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From politics to professional football, acting and the media, every corridor of power has been exposed, particularly in recent weeks, as rife with abuse and exploitation.

A report by Opinium Research indicates that one in five women in the UK have experienced sexual harassment in the workplace. Fifty-seven per cent of those women have felt intimidated by the way they have been spoken to at work.

The media has yet to pick up on allegations of behavioural impropriety in the pensions industry, but it is difficult to conceive that harassment and bullying do not take place in pensions. Experts are divided on the safeguards in place against inappropriate behaviour on trustee boards.

Trustee boards are composed of individuals with separate codes of conduct pertaining to their places of employment. Guidelines exist for trustee behaviour, but they are predominantly concerned with the proper discharge of duties in the interest of scheme members.

Trustee chair should set culture of governance body

According to the Pensions Regulator’s defined contribution code, fit and proper checks should be carried out on new trustees when they join the board.

The code states that trustees are “to conduct themselves with honesty and integrity, including in matters that arise outside their trusteeship”.

A spokesperson for the regulator said: “Our code of practice and guidance already make clear that we expect high standards from trustees and that their fitness and propriety should be considered when appointed, and regularly reviewed.”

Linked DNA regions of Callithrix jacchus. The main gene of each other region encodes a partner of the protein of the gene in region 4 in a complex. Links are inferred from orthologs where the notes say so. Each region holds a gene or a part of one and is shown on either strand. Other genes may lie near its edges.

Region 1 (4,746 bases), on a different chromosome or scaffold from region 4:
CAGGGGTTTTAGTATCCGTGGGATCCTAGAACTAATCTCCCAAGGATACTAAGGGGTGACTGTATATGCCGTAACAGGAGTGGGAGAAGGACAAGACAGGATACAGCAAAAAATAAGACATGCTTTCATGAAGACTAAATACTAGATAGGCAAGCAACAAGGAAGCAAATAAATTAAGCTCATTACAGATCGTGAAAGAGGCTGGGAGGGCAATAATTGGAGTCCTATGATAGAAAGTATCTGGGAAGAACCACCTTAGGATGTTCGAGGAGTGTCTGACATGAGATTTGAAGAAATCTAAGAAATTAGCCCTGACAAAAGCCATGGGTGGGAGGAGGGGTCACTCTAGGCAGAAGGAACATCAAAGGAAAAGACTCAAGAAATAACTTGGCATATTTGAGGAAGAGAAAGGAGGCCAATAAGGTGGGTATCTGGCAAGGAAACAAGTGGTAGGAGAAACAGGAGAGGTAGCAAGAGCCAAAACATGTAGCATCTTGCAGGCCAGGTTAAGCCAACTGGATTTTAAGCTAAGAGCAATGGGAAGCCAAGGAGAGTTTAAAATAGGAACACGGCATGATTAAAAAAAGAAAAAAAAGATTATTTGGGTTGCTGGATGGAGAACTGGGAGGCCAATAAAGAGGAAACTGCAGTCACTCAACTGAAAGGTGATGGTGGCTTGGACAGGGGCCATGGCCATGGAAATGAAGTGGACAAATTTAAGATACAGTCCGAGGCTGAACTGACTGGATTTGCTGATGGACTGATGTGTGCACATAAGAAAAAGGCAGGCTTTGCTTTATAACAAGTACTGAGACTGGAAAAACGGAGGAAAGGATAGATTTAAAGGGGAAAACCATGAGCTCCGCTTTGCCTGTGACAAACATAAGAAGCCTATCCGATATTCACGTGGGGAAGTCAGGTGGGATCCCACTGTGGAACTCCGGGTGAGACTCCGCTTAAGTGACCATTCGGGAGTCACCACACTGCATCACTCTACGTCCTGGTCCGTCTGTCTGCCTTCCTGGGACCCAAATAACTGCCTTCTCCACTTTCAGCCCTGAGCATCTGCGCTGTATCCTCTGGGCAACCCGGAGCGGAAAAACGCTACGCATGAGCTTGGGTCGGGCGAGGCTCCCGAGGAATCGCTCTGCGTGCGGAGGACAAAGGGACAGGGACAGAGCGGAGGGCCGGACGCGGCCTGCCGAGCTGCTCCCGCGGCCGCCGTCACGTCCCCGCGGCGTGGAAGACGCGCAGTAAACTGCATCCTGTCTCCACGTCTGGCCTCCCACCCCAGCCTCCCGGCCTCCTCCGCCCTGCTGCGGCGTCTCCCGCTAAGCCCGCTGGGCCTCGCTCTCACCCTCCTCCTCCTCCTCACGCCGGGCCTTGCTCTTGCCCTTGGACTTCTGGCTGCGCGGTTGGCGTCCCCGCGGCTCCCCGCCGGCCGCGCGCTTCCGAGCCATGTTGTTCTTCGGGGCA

Luke Hildyard, policy lead for stewardship and corporate governance at the Pensions and Lifetime Savings Association, suggested that conduct should be built into scheme risk management and advised trustees to look to guidelines set by sponsoring employers.

“The role of the scheme chair in setting the tone for the culture and conduct of the governance body is critical to ensuring the probity of other board members – culture and conduct of the trustee board should also be considered as part of the scheme’s risk management process,” he said.

“In addition, the HR policies and whistleblowing procedures of the sponsoring employer may also be useful resources for trustees to draw upon,” he added.

Divergence can create issues

Behavioural guidelines drawn up by employers may suffice for the purpose of creating a respectful working environment on trustee boards.

John Gordon, counsel at law firm Ashurst, said that in the pensions industry ,“all employees of employing companies or service providers would probably already be covered by appropriate guidelines that would impose rules on their conduct”.

He said he was not aware of trustee boards that have felt the need to put in place similar codes of conduct.

Problems can occur, however, where the various codes observed by the different members of trustee boards diverge.

Joanne Sefton, barrister at Mitchell Law, said there can be divergence in codes of conduct around alcohol consumption and socialising with a workplace element to it.

“None of these things [are] wrong in [themselves], but they can create an environment where people can get into difficulties,” she said.

“It doesn’t mean that one set of rules is better than the other, but there is nuanced ambiguity there,” Sefton added.

No formal code of conduct for trustees

Christina Bowyer, director at HR Trustees, said that there is currently no formal code of conduct for trustees. She said background checks on new trustees focus on financial matters, and do not involve a character assessment.

Bowyer has not witnessed sexual harassment in a trustee board environment, and said she is unconvinced by the
need for additional trustee board-specific behavioural guidelines.

“We as professional trustees are expected to operate in a natural and professional manner, both in terms of our duties to our members but also in terms of the way in which we conduct ourselves as individuals around the board table,” she said.

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